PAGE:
Apparently, Thomas is of the opinion that when he murders someone, he should still be allowed to go about his normal daily life, and sees questioning over the matter as a bit of a nuisance. Presumably, he's pretty busy trying to find someone new to fall in love with so he can once again exchange that precious vow, "till (your) death (at my hands) do us part". Or reviewing his other legal cases and lottery tickets to see if one of them has hit the jackpot yet. This, you see, is the third time he's tried to make money from the police doing their job. When excavators dug up his first wife's bones, he sought compensation for damage to his house's foundations. He also lodged an application with the Victims of Crime Compensation Tribunal after he was acquitted of his second wife's murder, who was strangled with a cord and laid on a mattress which was then set on fire.

Did Thomas kill his wife or wives? Well in 1993, he was acquitted of killing the second one who died in 1991, hence the "I'm a victim of crime so give me some money" application (someone perhaps needs to explain to him that the victim of the crime is the person who died, not the guy who was accused of it - whatever suffering he claims to have been through as a result of being accused, I think its a fair bet that he wouldn't want to swap places with the second wife right now). And as to the first wife, who was killed in 1988, he was charged with her murder in 1998, convicted by a jury, had that conviction quashed, retried, convicted by another jury, had that one quashed too, and then convicted in a third trial. That decision is currently under appeal.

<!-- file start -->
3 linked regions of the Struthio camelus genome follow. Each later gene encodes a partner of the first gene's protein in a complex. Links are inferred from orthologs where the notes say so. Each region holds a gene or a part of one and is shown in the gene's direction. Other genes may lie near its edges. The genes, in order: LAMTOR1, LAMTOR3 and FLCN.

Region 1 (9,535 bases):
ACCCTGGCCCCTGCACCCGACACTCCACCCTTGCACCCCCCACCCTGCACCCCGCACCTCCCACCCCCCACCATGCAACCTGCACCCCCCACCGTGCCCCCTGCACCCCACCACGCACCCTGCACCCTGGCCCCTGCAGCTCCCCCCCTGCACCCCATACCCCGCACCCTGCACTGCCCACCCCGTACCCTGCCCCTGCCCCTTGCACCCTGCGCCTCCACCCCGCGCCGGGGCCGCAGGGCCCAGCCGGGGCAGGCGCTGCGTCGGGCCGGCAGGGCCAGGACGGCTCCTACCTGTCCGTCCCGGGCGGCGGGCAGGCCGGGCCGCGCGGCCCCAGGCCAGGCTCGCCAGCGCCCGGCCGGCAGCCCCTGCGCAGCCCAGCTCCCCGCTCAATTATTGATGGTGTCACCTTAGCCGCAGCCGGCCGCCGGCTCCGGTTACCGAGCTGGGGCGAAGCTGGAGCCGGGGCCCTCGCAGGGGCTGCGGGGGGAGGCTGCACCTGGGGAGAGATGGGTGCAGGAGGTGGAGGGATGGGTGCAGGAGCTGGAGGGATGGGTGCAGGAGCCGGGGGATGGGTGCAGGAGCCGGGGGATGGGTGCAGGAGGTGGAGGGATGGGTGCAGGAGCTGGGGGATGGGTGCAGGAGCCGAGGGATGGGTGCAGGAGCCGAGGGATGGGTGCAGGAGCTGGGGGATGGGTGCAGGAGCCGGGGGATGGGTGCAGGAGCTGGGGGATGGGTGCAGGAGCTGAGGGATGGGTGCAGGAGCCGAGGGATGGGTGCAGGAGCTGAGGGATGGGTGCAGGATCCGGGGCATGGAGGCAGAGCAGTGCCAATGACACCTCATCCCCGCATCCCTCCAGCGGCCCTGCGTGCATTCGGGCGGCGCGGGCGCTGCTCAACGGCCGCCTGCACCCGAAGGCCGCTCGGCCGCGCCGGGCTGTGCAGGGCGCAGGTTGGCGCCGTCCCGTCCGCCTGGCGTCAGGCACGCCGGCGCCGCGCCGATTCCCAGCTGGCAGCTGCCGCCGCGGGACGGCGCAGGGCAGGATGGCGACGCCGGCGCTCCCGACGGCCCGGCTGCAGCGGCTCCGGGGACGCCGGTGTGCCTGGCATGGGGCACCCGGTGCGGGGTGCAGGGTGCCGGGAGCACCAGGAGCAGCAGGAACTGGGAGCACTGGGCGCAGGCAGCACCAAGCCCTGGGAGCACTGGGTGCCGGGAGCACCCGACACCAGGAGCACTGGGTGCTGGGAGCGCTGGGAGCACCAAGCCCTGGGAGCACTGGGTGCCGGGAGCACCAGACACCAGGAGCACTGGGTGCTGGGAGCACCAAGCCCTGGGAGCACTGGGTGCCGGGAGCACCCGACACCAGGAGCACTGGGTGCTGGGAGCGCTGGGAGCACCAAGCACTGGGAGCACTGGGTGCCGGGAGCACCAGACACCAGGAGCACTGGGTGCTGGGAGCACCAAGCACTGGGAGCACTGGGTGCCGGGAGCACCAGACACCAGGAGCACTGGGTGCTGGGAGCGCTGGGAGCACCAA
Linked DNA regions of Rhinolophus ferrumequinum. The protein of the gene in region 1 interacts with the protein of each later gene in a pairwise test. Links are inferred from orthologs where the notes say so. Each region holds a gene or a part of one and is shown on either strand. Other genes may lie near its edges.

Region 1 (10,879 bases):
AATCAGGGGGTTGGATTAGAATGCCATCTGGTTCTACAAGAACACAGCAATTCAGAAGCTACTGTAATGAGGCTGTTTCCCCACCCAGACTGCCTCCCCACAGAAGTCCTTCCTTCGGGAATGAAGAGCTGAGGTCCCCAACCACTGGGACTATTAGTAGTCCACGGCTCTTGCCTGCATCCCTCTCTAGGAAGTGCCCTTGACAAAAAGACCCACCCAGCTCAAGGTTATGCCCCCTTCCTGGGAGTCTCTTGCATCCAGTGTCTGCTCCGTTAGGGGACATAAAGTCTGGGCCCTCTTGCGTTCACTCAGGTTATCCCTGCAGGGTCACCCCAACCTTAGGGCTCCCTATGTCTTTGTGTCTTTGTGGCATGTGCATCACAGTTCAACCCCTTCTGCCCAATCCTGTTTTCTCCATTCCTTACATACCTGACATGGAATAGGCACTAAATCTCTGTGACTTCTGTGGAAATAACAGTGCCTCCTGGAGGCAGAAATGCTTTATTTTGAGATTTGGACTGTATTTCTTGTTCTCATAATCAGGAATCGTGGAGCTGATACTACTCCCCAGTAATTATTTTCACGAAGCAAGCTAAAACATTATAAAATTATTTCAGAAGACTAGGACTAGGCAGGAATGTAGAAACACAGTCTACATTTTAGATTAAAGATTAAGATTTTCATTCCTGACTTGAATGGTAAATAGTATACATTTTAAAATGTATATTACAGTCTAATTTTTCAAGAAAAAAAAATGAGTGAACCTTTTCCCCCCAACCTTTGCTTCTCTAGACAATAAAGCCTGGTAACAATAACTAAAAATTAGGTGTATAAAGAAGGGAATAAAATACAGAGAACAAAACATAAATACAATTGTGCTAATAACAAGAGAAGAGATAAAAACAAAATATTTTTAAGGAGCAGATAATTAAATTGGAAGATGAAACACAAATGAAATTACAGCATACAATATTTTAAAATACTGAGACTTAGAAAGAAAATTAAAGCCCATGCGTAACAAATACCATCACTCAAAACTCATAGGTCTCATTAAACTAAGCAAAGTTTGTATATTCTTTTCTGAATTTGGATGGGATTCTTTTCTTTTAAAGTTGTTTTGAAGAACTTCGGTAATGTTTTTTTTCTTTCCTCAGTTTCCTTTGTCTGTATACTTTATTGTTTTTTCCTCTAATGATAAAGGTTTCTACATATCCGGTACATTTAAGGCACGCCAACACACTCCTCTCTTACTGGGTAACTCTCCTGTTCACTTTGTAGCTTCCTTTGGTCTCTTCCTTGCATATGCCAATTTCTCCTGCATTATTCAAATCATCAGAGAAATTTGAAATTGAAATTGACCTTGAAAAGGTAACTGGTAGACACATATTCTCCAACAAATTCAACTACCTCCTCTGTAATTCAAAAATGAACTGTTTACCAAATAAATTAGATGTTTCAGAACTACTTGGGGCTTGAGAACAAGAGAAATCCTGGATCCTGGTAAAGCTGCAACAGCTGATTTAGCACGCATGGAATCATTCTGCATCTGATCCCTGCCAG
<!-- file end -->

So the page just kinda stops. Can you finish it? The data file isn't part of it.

Confused? Perhaps you'd better sue for post-traumatic stress brought on by the mental contusions necessary to try and grasp this whole sad and sorry story. Two or three million should set your mind at rest. And don't forget to sue for wear and tear on your mouse button as well while you're at it. Story

Tuesday, August 01, 2006

Aussie Attitude